Skip to main content

Backland Development & Tandem Planning

The development of land set back behind existing properties

Backland Development & Tandem Planning

Backland development (often referred to as tandem development) refers to the development of land set back behind existing properties (often existing houses). It generally refers to the utilisation of brownfield or garden land, often landlocked or with limited street frontage.

While many developments, including outbuildings and annexes, may comply with local planning policy. Creating a self-contained use or a separate planning unit on garden/backland development as a tandem arrangement is often contrary to local planning policy. This distinction often becomes less clear where land already has existing buildings or dedicated access, particularly if existing buildings are suitable for conversion and have a lawful commercial use.

As specialist planning consultants we have considerable experience and expertise in a wide range of backland development or tandem projects in garden land or brownfield plots.


The issues with backland development

While some local authorities, particularly in cities including London may have pro-active policies to allow such tandem development; many authorities do not.

The main concerns are often access, garden size, overdevelopment, intensification, noise and impact on neighbouring properties, with applications potentially generating objections from neighbours. Our experience of backland development and tandem sites can guide you through this complex area of planning.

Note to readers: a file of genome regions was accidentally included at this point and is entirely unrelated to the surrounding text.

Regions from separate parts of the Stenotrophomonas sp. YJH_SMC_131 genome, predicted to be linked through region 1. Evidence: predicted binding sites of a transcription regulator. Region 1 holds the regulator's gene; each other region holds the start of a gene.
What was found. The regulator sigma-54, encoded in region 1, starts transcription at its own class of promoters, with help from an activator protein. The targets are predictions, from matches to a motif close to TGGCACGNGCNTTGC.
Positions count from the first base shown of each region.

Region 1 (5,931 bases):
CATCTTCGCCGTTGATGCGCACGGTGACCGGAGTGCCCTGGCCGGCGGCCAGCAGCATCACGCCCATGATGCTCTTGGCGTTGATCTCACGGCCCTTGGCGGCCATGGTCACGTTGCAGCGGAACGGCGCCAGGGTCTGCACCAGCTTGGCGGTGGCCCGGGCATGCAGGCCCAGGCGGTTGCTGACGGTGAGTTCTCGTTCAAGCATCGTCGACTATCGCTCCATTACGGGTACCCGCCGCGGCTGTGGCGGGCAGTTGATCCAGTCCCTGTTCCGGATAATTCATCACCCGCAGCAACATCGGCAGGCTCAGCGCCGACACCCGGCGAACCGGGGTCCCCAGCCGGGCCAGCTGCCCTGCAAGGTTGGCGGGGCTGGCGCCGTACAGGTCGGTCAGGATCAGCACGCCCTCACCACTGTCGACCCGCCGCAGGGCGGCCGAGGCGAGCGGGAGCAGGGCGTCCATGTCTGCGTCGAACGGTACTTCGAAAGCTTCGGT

Developing on backland plots can have advantages. Such developments can release land for housing, specifically for self-build, where otherwise these may have to be considered outside of a settlement boundary.


So Can I Really Build In My Back Garden?

Permitted Development Rights (PDR) cover types of backland development, however, these are generally limited to uses that are incidental to the enjoyment of a dwelling; for example, home offices, gyms, additional living space and sheds.

Where uses are not incidental (for example, Granny Annexes), where PDR is not applicable or for commercial uses (for example hairdressers and dog grooming), planning permission is likely to be required. For more information on outbuildings associated with existing homes, please see here.

Finding land for new development, particularly single or self-build houses is not easy. Land with planning permission is often sold at a premium. Building a new backland development home can be one way of creating a new home, as well as helping to release equity and increase the value of the land.

In London, higher densities are often allowed or encouraged. In more suburban locations where there is pressure for new housing, it is more common to see building on back gardens or on backland sites, especially in predominantly residential areas where development may be looked on more favourably.

From the Case Studies listed on the page, it is clear that in some circumstances, it is possible to build a new home on backland sites, but careful consideration of the design, access, appearance and impact on neighbouring properties is crucial.

At Plande, we can advise on the potential of such plots as well as guide you through the process to give your application the best chance of success.


Disclaimer: This page provides an introduction only and is not a definitive statement of the law and should therefore not be relied upon. The information above relates to England only. Policies across the rest of the UK may differ. Contact your Local Planning Authority for advice and confirmation before any works are carried out. All images used are for illustrative purposes only. Read the full disclaimer here.

Get in touch

Whether you need an expert on your team to secure permission for a major mixed-use scheme or a unique self-build home, our fresh planning insights will help you achieve your goal.